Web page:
Janice is my friend and animal-rescue partner in crime (we keep it as legal as allowable by our own laws). She specializes in pitbulls and is an expert dog trainer. We both landed in Bisbee around the same time and met while volunteering. We worked the pound together for a couple years until we couldn’t take it anymore and suffered simultaneous meltdowns. We’ve gone halves on a lot of heartbreak, but bliss too. Animal rescue is extremely emotional and there is an enormous amount of infighting. The volunteers can be as feral as the animals we’re trying to protect. But you have to be obsessive to get it done—passion equals progress. ( http://findanoutlet.wordpress.com/2010/07/24/passionately-provoked-2/ )
We made these wreaths to raise a little cash to help us offset some of our expenses. We started too late in the year though, and we’re busy, and excuses excuses—we didn’t plan this project out very well. We’ve vowed to start earlier next year, build up an inventory, and put some effort into marketing. We want to be able to ship the wreaths as well as sell them locally, make custom-themed wreaths, take orders, etc.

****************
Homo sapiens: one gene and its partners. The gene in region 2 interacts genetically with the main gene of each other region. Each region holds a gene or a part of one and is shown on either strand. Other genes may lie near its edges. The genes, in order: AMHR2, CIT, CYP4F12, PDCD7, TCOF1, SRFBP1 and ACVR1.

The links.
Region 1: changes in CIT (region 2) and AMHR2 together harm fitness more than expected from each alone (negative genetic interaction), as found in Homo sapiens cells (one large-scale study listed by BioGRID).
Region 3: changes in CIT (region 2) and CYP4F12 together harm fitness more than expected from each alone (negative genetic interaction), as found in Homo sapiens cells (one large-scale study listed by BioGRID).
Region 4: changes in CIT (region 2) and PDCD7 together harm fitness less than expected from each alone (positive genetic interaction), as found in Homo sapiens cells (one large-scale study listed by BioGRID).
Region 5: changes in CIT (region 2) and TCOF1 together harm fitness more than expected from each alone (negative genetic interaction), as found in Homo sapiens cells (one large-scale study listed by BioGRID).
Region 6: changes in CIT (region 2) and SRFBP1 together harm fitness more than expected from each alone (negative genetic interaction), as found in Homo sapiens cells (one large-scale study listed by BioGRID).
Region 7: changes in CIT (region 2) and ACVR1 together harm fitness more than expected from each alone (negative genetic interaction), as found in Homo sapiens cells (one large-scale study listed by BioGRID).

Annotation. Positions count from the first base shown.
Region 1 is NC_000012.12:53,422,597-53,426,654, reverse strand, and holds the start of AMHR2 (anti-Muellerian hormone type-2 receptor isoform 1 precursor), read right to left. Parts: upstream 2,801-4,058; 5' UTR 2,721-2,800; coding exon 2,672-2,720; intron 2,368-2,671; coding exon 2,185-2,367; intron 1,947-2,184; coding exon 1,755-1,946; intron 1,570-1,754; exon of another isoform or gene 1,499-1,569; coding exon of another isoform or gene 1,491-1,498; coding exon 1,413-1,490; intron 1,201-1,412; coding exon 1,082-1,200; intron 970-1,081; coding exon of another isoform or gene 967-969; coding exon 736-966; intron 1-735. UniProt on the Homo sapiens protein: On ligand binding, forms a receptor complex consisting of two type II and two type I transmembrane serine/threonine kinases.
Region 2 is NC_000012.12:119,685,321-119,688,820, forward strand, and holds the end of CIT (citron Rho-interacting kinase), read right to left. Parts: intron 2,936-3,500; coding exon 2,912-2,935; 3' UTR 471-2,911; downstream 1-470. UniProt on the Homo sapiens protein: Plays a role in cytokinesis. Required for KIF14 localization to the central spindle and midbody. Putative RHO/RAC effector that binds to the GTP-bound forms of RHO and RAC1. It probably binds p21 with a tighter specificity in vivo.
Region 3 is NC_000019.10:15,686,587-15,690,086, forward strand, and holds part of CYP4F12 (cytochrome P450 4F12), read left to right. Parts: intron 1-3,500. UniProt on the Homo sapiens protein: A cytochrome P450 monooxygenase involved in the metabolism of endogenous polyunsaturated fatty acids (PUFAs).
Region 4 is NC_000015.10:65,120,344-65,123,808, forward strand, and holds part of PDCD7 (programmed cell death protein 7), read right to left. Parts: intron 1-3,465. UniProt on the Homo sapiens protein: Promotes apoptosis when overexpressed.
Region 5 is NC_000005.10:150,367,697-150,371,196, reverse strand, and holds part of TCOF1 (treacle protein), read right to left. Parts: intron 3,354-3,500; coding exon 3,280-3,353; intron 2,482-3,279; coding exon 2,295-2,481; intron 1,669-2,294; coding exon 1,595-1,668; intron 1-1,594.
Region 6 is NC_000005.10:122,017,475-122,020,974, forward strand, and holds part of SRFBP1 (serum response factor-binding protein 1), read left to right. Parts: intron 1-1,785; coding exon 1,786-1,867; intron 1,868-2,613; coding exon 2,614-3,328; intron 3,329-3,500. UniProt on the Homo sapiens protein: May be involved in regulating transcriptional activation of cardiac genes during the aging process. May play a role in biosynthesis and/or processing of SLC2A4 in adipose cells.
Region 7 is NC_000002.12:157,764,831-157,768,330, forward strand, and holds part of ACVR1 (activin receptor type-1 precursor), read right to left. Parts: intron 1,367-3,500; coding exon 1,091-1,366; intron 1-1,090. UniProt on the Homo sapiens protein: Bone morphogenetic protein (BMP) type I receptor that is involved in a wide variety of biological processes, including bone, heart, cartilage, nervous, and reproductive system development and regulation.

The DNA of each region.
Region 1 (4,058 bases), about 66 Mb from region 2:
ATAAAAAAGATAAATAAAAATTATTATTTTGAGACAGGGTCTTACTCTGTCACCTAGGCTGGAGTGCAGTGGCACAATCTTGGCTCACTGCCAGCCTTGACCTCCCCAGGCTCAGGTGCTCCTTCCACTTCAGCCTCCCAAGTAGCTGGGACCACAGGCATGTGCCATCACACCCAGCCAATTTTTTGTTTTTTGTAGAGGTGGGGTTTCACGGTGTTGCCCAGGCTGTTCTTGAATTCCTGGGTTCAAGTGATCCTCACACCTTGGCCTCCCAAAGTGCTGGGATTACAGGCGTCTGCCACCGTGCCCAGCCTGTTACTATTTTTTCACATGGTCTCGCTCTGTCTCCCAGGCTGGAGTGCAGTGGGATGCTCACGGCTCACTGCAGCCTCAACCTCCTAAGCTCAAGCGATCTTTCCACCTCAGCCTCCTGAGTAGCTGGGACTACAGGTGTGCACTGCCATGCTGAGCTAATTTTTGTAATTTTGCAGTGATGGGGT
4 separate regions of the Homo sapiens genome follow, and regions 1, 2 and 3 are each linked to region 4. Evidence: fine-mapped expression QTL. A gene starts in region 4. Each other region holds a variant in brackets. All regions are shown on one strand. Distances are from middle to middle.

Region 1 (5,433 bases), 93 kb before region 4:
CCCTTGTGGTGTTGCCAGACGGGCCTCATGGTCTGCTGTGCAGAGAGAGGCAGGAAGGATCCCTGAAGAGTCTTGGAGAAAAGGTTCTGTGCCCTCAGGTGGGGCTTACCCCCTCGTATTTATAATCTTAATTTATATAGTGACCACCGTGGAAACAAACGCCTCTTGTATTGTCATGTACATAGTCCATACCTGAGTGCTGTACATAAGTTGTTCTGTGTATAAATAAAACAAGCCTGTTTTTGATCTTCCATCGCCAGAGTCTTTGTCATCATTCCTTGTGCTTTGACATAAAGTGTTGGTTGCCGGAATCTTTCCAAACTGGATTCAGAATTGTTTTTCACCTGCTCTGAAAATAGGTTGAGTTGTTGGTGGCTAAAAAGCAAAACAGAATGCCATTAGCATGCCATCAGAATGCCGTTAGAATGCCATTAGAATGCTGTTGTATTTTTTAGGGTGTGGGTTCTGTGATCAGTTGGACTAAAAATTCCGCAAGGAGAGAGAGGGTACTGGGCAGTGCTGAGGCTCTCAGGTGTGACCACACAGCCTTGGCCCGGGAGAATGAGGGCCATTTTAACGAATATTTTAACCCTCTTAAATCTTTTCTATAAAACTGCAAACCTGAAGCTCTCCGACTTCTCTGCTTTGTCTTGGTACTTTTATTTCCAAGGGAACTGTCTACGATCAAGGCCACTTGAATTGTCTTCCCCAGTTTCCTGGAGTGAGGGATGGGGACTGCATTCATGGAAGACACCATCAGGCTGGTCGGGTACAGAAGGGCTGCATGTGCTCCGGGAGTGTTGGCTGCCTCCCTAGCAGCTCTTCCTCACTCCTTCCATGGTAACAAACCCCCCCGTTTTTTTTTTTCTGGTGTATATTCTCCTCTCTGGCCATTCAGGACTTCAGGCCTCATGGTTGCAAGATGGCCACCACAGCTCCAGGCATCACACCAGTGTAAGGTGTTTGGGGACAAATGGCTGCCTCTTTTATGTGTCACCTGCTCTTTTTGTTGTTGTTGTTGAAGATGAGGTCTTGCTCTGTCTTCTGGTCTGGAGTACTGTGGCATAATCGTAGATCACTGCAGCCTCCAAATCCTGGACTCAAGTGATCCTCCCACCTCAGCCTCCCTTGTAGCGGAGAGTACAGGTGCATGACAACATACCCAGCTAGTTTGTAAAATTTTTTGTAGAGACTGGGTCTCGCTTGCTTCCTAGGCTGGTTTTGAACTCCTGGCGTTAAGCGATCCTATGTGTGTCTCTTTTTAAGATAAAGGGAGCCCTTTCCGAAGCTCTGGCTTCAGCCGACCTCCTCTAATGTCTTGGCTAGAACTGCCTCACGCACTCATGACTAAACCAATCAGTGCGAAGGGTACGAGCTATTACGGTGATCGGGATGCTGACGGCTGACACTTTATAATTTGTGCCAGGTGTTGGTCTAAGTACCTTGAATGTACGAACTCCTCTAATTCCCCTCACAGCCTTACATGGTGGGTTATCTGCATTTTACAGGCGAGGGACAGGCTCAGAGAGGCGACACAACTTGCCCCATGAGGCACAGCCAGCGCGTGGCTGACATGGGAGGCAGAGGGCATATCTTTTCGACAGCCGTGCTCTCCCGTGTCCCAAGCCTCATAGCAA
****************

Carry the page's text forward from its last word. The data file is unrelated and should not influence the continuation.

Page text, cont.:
We combed thrift shops for inexpensive and/or unusual decorations and I asked my housecleaning customers if they maybe had a little something to donate. We also bought some ornaments new because it’s simply not possible to ignore the glittering holiday buffets offered in discount stores when your brain is exploding with ideas. I may not celebrate Christmas but I loved making these wreaths.
As any crafter (or artist, or writer) knows, the need to physically construct your visualization becomes an obsession. Patterns, designs, and whorls of color gyrate in the space behind your eyes in a private kaleidoscopic spectacle. These handcrafted, lovingly-created wreaths are priced around $50. The wreaths are not made with live greens, so if you take care of them they should last forever. Please write me with questions, comments, or feedback. I’m not very good at marketing.